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Additive manufacturing using fine wire-based laser metal deposition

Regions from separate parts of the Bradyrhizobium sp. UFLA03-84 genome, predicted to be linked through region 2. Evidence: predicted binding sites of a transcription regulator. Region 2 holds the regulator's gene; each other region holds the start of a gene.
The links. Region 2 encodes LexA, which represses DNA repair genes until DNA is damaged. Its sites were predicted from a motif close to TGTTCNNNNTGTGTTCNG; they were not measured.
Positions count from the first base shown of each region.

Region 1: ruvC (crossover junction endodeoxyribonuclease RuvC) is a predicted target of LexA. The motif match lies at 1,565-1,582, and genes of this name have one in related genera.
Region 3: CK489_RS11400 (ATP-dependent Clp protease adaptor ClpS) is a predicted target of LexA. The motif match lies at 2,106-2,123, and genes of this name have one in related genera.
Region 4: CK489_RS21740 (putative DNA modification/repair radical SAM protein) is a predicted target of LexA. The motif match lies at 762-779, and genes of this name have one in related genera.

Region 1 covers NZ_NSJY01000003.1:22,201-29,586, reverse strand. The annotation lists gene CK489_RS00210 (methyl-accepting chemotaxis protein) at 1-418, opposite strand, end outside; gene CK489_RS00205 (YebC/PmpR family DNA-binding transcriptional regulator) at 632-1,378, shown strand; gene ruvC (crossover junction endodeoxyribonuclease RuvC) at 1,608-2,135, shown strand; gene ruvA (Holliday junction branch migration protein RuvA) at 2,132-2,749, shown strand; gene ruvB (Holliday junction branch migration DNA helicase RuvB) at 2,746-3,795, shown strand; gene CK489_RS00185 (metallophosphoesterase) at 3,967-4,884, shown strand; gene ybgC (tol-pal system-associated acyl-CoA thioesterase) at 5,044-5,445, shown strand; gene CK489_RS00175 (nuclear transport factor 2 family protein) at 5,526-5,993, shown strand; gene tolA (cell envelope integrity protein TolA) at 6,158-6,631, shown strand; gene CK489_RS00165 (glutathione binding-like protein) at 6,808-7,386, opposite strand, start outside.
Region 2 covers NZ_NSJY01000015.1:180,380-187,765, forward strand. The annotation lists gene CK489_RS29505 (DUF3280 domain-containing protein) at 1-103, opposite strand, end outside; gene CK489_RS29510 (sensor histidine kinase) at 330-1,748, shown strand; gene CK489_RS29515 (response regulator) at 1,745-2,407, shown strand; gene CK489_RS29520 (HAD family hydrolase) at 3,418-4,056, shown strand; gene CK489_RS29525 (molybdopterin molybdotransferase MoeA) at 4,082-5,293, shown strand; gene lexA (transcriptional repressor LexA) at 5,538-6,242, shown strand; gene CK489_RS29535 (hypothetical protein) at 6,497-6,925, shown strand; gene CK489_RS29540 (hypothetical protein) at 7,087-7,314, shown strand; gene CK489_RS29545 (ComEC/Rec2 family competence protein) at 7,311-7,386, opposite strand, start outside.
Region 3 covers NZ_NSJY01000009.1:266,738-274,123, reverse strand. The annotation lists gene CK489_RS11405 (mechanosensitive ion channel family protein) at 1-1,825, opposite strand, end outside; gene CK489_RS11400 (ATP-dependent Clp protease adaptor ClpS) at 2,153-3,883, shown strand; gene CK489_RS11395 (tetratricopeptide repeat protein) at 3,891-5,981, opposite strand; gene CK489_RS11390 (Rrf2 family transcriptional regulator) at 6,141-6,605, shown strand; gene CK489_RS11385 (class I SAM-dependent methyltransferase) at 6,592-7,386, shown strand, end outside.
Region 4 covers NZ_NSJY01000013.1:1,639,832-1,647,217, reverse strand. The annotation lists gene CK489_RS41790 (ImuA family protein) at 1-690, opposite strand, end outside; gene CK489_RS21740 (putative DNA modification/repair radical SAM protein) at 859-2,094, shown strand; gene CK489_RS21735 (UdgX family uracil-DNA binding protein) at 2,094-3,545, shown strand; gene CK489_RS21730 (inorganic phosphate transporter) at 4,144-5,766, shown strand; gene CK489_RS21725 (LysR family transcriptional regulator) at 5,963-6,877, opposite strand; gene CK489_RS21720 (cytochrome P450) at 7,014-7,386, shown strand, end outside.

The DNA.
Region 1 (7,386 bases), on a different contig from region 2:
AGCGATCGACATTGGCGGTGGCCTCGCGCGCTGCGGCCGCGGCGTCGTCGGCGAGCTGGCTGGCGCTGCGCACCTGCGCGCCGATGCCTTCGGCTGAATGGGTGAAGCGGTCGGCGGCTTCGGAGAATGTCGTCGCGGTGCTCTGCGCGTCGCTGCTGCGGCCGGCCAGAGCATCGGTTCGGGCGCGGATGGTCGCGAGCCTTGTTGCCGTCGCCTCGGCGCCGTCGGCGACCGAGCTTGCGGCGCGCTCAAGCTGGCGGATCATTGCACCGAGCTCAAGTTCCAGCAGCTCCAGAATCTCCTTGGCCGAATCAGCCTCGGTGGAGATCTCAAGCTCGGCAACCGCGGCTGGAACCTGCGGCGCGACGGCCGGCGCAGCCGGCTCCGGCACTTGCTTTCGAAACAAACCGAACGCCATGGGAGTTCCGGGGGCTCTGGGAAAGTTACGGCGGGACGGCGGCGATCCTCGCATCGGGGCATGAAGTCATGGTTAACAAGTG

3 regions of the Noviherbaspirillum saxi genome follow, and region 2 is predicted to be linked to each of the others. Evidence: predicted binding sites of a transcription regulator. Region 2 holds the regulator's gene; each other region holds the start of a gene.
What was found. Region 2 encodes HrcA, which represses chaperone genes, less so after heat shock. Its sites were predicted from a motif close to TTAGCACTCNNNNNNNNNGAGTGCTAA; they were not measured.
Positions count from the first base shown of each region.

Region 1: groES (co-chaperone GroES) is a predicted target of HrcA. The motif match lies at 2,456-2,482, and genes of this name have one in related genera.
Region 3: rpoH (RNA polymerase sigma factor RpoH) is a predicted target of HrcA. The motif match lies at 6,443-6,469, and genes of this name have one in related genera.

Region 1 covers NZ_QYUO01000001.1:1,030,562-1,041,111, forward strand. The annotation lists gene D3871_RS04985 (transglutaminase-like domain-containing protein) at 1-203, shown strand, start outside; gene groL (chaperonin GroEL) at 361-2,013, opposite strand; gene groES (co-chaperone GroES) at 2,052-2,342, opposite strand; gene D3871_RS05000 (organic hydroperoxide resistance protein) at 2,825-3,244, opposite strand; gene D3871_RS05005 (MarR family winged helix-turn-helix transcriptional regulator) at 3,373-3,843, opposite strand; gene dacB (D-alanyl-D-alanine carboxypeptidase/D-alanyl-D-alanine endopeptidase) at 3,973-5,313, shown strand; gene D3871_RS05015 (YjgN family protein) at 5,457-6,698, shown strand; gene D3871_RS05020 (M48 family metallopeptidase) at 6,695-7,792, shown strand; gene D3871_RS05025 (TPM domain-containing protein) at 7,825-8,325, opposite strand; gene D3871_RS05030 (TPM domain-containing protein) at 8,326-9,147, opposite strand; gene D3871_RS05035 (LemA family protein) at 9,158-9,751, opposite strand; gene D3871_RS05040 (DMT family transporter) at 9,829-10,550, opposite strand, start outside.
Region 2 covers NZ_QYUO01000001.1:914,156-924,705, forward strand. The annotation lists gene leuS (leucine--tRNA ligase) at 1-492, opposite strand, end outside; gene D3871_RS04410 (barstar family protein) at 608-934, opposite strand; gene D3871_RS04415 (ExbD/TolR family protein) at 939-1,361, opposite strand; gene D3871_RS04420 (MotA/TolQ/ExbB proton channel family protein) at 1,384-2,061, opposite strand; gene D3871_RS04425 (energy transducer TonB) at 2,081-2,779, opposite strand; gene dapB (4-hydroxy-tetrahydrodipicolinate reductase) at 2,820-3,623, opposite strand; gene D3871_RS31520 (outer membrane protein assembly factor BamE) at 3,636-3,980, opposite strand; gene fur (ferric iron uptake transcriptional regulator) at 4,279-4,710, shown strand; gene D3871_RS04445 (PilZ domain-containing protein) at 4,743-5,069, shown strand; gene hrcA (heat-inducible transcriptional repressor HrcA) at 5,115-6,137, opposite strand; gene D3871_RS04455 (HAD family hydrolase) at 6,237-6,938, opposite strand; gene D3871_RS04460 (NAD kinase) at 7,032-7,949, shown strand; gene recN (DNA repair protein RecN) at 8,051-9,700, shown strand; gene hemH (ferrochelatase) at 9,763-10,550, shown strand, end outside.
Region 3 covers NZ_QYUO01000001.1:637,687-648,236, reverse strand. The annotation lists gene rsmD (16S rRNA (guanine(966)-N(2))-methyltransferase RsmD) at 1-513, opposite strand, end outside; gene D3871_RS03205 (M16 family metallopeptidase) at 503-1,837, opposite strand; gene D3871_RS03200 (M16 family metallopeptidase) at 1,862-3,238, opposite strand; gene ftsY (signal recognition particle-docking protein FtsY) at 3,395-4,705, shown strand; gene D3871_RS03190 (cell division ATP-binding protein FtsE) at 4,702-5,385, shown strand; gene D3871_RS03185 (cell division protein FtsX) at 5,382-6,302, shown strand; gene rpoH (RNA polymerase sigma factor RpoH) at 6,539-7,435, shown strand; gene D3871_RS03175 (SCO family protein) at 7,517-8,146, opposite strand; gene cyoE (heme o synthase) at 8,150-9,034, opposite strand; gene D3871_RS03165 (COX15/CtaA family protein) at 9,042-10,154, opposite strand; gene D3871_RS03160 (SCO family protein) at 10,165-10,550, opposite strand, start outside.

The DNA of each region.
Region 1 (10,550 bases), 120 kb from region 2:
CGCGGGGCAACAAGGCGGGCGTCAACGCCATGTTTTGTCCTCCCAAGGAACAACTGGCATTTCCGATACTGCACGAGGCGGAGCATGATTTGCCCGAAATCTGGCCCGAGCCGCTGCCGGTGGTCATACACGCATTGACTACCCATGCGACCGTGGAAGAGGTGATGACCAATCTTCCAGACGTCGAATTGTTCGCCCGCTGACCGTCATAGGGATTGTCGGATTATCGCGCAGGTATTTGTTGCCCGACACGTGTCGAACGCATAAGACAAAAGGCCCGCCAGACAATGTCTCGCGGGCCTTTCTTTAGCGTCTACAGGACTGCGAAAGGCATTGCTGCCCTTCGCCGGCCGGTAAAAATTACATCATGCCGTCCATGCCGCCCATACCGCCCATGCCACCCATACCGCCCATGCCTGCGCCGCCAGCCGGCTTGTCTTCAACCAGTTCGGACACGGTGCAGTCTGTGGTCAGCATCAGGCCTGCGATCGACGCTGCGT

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Purpose Using wire as feedstock has several advantages for additive manufacturing (AM) of metal components, which include high deposition rates, efficient material use and low material costs. While the feasibility of wire-feed AM has been demonstrated, the accuracy and surface finish of the produced parts is generally lower than those obtained using powder-bed/-feed AM. The purpose of this study was to develop and investigate the feasibility of a fine wire-based laser metal deposition (FW-LMD) process for producing high-precision metal components with improved resolution, dimensional accuracy and surface finish. Design/methodology/approach The proposed FW-LMD AM process uses a fine stainless steel wire with a diameter of 100 µm as the additive material and a pulsed Nd:YAG laser as the heat source. The pulsed laser beam generates a melt pool on the substrate into which the fine wire is fed, and upon moving the X–Y stage, a single-pass weld bead is created during solidification that can be laterally and vertically stacked to create a 3D metal component. Process parameters including laser power, pulse duration and stage speed were optimized for the single-pass weld bead. The effect of lateral overlap was studied to ensure low surface roughness of the first layer onto which subsequent layers can be deposited. Multi-layer deposition was also performed and the resulting cross-sectional morphology, microhardness, phase formation, grain growth and tensile strength have been investigated. Findings An optimized lateral overlap of about 60-70% results in an average surface roughness of 8-16 µm along all printed directions of the X–Y stage. The single-layer thickness and dimensional accuracy of the proposed FW-LMD process was about 40-80 µm and ±30 µm, respectively. A dense cross-sectional morphology was observed for the multilayer stacking without any visible voids, pores or defects present between the layers. X-ray diffraction confirmed a majority austenite phase with small ferrite phase formation that occurs at the junction of the vertically stacked beads, as confirmed by the electron backscatter diffraction (EBSD) analysis. Tensile tests were performed and an ultimate tensile strength of about 700-750 MPa was observed for all samples. Furthermore, multilayer printing of different shapes with improved surface finish and thin-walled and inclined metal structures with a minimum achievable resolution of about 500 µm was presented. Originality/value To the best of the authors’ knowledge, this is the first study to report a directed energy deposition process using a fine metal wire with a diameter of 100 µm and can be a possible solution to improving surface finish and reducing the “stair-stepping” effect that is generally observed for wires with a larger diameter. The AM process proposed in this study can be an attractive alternative for 3D printing of high-precision metal components and can find application for rapid prototyping in a range of industries such as medical and automotive, among others.